PICKENS COUNTY—Non-revenue high school sports will be receiving a little extra boost from the school district this year.
An amendment to the general fund budget for schools will provide high school athletic programs with $15,000 of matching funds after the school itself spends $15,000 on non-revenue sports equipment.
The amendment, proposed by Chairman Alex Saitta, reads, “During the 2012-2013 fiscal year each high school must spend $15,000 on non-revenue sports equipment (items used on the field of play). These expenditures are to be funded from the school’s sports fund balance. After that has occurred, district administration will give each high school $15,000 and that must be spent on additional non-revenue sports equipment.”
Board Member Judy Edwards says the funds for non-revenue sports are much needed.
“They need new equipment because what they have is so old,” said Edwards. “Liberty High does not have a pit for pole-vaulting, so they cannot have that. Easley is completely destroyed so they’re going to have to have new equipment.”
With a one-time matching contribution, Edwards says she believes the schools can change the face of their non-revenue sports.
“They have been non-revenue,” said Edwards. “But, if we outfit them now with new equipment, they can become revenue. A one-time supply of helping (schools) equip their non-revenue sports will help them to become revenue.”
Board Member Herbert Cooper was the only trustee to oppose the amendment, and he says it will take away some of the athletic department’s freedom.
“It seems like that is an awful lot of forcing somebody to do something when a lot of people are involved in raising the money for the athletic department,” said Cooper. “A lot of people may want to have some input as to how much money they’ll need for non-revenue sports. Let them decide how they want to spend their money.”
Saitta says these funds can only help.
“The high school athletic departments have been well taken care of,” said Saitta. “I don’t have a problem with saying, ‘you’ve got money, you’re making money, give them $15,000 for that non-revenue equipment and we will give you $15,000 on top of it.’”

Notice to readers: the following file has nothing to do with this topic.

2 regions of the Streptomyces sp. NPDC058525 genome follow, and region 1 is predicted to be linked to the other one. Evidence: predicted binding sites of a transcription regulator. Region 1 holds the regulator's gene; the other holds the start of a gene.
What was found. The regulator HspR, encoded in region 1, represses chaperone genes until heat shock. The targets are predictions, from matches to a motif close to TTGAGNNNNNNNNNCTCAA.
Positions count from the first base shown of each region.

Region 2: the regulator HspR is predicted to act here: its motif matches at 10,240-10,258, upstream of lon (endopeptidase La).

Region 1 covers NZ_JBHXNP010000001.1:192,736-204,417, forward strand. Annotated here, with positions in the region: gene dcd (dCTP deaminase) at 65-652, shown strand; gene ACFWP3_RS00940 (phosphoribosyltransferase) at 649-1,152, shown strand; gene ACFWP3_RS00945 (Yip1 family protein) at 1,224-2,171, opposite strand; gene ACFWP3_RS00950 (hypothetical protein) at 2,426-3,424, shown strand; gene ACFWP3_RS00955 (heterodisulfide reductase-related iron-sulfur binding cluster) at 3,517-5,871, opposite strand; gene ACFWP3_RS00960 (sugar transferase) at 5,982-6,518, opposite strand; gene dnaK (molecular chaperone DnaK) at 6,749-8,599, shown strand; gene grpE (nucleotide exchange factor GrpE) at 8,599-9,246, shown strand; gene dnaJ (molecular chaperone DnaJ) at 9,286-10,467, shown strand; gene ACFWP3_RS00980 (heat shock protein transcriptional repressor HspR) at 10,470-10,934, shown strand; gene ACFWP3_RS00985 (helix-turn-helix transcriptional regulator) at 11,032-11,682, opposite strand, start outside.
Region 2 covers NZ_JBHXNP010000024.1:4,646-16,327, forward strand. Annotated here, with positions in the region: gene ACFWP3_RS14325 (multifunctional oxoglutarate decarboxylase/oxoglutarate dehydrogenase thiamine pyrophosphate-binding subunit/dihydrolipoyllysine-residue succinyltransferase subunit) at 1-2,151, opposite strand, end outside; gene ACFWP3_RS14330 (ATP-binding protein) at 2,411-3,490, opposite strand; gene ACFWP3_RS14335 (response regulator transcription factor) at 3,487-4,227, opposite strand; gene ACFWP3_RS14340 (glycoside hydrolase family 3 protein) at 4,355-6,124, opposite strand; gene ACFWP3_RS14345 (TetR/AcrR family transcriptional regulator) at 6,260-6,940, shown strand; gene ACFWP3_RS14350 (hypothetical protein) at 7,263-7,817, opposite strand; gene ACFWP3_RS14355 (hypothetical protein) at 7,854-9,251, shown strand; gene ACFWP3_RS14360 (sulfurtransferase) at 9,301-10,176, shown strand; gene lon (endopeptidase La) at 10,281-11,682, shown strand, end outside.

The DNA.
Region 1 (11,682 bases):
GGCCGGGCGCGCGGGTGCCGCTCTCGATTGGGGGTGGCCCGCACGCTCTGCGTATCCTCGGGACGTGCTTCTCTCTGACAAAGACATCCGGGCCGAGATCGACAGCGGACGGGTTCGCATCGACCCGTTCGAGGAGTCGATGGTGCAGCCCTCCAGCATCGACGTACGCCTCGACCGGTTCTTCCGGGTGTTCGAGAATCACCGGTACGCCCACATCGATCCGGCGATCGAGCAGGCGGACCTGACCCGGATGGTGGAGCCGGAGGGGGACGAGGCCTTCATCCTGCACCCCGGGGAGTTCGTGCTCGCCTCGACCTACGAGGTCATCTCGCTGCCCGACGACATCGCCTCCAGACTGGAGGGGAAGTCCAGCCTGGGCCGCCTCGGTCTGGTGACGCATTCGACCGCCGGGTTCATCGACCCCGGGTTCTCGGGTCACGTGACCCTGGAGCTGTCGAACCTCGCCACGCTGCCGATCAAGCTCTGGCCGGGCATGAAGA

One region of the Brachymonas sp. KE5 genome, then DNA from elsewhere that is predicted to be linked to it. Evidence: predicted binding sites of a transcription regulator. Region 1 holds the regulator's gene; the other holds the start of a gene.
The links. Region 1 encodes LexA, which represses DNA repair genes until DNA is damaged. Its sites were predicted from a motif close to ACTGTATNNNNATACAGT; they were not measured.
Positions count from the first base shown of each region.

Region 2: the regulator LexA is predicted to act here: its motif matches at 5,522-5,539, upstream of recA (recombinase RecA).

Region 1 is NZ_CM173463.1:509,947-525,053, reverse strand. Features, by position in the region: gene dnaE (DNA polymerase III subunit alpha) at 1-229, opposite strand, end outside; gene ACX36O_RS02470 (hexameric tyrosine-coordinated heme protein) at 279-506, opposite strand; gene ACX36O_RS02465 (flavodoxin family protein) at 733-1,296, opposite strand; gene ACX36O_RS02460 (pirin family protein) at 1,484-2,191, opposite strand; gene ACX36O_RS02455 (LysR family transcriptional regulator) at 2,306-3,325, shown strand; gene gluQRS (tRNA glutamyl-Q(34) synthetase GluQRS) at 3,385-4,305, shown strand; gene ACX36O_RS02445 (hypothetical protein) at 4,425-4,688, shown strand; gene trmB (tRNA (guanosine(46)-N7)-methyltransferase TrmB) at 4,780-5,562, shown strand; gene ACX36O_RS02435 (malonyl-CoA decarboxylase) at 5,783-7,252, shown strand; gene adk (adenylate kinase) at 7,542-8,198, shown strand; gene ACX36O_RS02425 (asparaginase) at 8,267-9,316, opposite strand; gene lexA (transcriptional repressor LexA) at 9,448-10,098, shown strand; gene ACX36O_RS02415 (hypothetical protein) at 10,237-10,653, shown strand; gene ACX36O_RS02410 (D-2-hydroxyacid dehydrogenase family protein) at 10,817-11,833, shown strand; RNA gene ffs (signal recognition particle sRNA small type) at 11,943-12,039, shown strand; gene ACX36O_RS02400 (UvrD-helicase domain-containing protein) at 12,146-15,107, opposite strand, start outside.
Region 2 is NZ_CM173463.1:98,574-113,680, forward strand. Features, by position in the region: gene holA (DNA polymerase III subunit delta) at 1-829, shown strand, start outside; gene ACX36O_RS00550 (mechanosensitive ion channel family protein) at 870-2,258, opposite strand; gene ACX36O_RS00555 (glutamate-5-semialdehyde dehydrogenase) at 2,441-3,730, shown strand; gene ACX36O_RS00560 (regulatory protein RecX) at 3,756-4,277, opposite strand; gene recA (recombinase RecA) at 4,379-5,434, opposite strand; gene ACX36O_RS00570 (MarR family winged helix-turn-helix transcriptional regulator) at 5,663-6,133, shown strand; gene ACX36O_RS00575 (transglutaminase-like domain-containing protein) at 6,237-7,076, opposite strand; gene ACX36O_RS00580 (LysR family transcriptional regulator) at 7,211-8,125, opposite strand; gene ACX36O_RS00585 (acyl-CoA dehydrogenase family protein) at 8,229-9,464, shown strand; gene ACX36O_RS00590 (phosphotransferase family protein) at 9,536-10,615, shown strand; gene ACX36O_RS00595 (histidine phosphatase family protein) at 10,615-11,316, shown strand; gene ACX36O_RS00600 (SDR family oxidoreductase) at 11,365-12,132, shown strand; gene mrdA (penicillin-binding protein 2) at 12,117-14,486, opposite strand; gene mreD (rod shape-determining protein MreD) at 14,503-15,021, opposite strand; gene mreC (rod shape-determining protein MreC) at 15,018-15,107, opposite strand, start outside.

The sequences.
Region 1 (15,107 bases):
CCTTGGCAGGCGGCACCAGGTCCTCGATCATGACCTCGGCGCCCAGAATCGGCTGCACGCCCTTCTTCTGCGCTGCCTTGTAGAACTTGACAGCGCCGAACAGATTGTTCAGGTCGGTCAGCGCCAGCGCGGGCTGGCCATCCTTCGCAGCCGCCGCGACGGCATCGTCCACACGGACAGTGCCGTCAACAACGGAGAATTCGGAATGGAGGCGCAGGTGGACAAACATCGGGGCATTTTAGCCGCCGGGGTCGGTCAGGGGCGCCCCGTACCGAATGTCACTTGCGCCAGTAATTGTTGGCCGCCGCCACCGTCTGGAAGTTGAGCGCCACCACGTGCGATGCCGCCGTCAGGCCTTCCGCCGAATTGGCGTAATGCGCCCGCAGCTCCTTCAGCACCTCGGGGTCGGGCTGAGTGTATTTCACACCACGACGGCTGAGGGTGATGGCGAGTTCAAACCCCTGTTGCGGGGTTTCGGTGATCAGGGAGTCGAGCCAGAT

The amendment also dealt with bonus pay for coaches. Saitta proposed that a pay raise for coaches would be based on performance.
“At the end of the 2012-2013 fiscal year, sports coaches at each high school will be eligible for bonus pay. The bonus, if given, will be paid from the profits that are generated that year from the overall sports program at that particular high school,” read the amendment. “The bonus will be applied as a percentage of the supplement. While the bonus rate may vary from high school to high school, the bonus rate must be equal for all sports coaches at a particular school. The athletic director, principal and superintendent must approve the bonuses before they are paid.”
Saitta says this is a way for coaches who don’t earn as much to increase their salary.
“Our coach’s pay is low, but there isn’t any money in the general fund to raise their pay this year. We tried something new this year. If a school’s teams are well managed and win,” said Saitta. “The school’s revenue will be strong and the coaches will get a piece of that revenue through a year-end bonus. We’ll try it for a year and see how it works.”
The amendment passed 5-1.